Some people want better file management on the iPad, which means that they’ll probably need Documents. The app comes as a total revamp of ReaddleDocs and is even more capable than the old version. Readdle claims that its 4.0 update makes it the must-have app for iPad and its actual rhetoric claims that Documents makes your iPad worth its high price are especially bold— especially for an app that’s completely free.
Documents aims to do a ton of things in an elegant way. According to the app’s description, it claims to be a “document viewer, PDF reader, download manager, music player and read it later” replacement, along with a whole host of other things. I’m always wary of apps that do this much, as there’s always the potential to be a jack of all trades and master of none, or worse: completely impossible and inelegant to use. The simple question is, though, can Documents be as powerful as its developer claims while still remaining easy to use? Let’s find out.
File Management Goes Mobile
Documents’ user interface has been given a visual overhaul since its ReaddleDocs days. It’s reminiscent of apps like Tweetbot and Reeder, and as a user of both, I felt immediately at home within the app’s aesthetics. Navigating the app isn’t difficult, and it’s made all the more easier thanks to the in-app Documents Guide. The twenty-page PDF is easy to read and very in-depth and it’s also a good introduction to the app’s built-in PDF reader.
First of all, the PDF reader has one of the best user interfaces on the iPad for document reading. The app’s built-in reader is based on the Readdle PDF Expert app. You can choose to use the default PDF reader in iOS instead, but you won’t want to after using this one! Documents’ PDF reader is much cleaner than GoodReader and more usable than iBooks. It never feels intimidating, but it still allows highlighting, annotation and bookmarking. I usually read PDF’s in Dropbox for some of my classes out of convenience and Documents makes it just as easy to access my files and presents them in a much cleaner interface.
Speaking of Dropbox, you won’t have a problem adding any of the other cloud storage you use to the app. I’ve got my Dropbox, SkyDrive, Google Drive, Box, and miscellaneous CalDAV accounts set up with it. Your three most recently accessed are easily viewable in the app’s toolbars, and it’s a cinch to set them all up. You can also have them sync directly with the app’s locally stored folder for easy access, so you’ll never have to open any of their relevant apps directly to access or change files.
Documents offers much more than cloud storage and PDF reading, of course. It has a built-in music player and can open just about any sort of document you throw at it. You can flip through photos (in a very elegant interface) or read through the .docx file that your boss sent you with ease. But the app’s most powerful feature, in my opinion, lies in its ability to act as a storage place for downloaded files from mobile Safari.
You’ve most likely tried to download files from the web on an iPad. It’s a giant pain. Documents is really forward-thinking; not only does it allow you to download files to the local directory, but it can also open compressed folders. If you want to easily access your files on other devices, it’s not hard to move them to your cloud accounts. Last night, I downloaded a book on my iPad, decompressed the .zip folder it came in, and moved the file to my Dropbox account. When I went to my computer, the file was waiting for me and it was really easy to open it from there and send it to my Kindle.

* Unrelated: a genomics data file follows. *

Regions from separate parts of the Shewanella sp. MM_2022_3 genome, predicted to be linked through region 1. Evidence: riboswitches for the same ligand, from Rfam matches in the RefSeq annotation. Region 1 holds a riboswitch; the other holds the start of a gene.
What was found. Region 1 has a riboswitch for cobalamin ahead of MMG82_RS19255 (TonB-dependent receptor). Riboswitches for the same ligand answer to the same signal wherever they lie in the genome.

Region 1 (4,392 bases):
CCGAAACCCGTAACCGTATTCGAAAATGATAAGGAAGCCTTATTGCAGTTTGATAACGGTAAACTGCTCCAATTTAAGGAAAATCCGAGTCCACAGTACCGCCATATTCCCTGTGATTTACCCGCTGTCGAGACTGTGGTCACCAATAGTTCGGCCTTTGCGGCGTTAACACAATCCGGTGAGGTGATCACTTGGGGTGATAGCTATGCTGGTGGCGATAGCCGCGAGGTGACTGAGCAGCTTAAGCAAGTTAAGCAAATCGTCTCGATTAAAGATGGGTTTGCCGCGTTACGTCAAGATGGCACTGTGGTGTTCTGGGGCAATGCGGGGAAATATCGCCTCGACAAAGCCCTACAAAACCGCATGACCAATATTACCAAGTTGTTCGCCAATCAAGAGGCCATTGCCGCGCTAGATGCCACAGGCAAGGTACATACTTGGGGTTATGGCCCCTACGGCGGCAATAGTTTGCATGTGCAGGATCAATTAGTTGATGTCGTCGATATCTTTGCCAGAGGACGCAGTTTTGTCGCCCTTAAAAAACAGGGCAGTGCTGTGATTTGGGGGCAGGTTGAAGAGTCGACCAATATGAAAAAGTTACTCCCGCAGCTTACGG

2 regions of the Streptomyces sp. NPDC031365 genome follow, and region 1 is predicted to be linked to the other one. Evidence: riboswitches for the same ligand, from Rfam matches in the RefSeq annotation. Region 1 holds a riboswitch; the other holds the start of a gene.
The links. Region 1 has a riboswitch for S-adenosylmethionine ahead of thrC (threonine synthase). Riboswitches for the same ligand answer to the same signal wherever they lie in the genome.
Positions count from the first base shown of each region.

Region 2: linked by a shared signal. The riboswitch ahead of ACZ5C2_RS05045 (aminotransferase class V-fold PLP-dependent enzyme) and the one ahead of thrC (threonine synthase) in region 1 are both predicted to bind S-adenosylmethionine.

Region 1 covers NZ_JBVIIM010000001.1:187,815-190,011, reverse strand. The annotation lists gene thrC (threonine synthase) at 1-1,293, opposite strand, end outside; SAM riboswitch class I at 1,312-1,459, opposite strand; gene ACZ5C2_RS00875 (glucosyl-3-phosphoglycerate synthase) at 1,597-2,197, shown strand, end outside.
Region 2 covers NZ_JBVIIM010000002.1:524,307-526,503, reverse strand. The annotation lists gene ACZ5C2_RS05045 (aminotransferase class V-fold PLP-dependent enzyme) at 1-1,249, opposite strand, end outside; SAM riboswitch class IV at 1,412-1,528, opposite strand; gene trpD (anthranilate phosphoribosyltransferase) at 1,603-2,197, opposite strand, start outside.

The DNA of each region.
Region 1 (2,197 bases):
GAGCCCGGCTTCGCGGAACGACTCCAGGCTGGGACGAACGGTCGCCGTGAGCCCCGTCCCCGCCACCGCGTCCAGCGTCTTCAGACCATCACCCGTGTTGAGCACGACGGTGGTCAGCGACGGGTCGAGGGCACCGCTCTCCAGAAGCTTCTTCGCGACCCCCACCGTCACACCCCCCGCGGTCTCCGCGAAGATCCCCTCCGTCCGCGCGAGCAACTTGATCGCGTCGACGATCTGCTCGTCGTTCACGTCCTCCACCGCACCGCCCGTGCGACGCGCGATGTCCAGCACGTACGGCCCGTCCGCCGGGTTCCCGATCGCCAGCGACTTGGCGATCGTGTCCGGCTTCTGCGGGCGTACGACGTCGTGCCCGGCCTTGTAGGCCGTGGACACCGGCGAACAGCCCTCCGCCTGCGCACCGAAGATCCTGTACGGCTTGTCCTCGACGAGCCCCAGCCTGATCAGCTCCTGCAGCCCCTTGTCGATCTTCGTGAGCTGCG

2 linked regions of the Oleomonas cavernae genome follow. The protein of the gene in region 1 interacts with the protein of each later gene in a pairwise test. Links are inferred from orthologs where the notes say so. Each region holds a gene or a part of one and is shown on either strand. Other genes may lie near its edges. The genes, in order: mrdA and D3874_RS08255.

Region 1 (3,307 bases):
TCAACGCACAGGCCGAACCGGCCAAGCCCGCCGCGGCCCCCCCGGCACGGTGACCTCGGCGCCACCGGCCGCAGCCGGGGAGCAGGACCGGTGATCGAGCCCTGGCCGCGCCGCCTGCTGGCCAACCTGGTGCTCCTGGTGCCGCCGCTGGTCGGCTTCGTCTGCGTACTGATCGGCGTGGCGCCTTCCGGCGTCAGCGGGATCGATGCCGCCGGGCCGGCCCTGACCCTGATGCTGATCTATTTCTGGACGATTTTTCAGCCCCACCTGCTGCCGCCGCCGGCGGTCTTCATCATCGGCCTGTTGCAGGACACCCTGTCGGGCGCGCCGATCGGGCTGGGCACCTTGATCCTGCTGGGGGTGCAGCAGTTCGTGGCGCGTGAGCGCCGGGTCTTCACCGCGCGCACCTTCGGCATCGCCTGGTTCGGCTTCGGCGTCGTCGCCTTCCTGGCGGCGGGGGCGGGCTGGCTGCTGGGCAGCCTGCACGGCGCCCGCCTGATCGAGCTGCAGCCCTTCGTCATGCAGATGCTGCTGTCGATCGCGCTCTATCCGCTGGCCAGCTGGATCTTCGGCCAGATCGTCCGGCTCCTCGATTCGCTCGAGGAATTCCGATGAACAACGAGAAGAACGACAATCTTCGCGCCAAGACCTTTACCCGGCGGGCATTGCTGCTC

The app also integrates with iCloud for file storage. Personally, I’m not sure what the perk is to using iCloud with Documents. I’d rather use Dropbox and have the ability to access my files anywhere, instead of just my Apple products, but I’m sure there are some people who will appreciate the option. To me, it’s not so much that I think the iCloud function is insanely useful, but it indicates that Documents is a few years ahead of Apple with the functionality of this app.
Even from a design perspective, Documents is ahead of many of Apple’s offerings. There isn’t a hint of skeuomorphism anywhere in the app and the design doesn’t need it. I think it’s easy to use, and at this point, its layout is going to be visually familiar to a lot of iOS users (especially the power users who would be interested in an app like Documents).
What I Really Think
In a perfect world, Apple would ship iPads and iPhones with Documents built into it. The big flaw with iCloud is that it is app-contextual instead of using traditional folders and files. Despite its simplicity, this can make things needlessly complicated across multiple devices. If I want to use Writer on my Mac, but Byword on my iPhone, it’s impossible to integrate iCloud into that process. An overhead file management system like Documents would solve that problem, along with the many other issues about organizing files and folders on mobile devices.
So pardon me for saying this so bluntly, but it’s an indicator of how necessary I think Documents is: Apple should buy it. They should pick up the phone, call Readdle and make them an offer they can’t refuse. I’d make the argument that if Apple wants to become the de facto leader in corporate environments, they need a solution like this that makes sharing and managing files painless — even between multiple users. Thanks to the way that Documents integrates with the cloud, it’s easy to use it for both personal and group situations.
Not an App, but a Feature
Documents is a great app, but its promise is even more significant. It’s the future of document management on a mobile device. Readdle has put a lot of thought into both its features and its design. It’s everything it claims to be in its description. Even more so than Dropbox, Documents feels like it shouldn’t be an app. It should be a feature.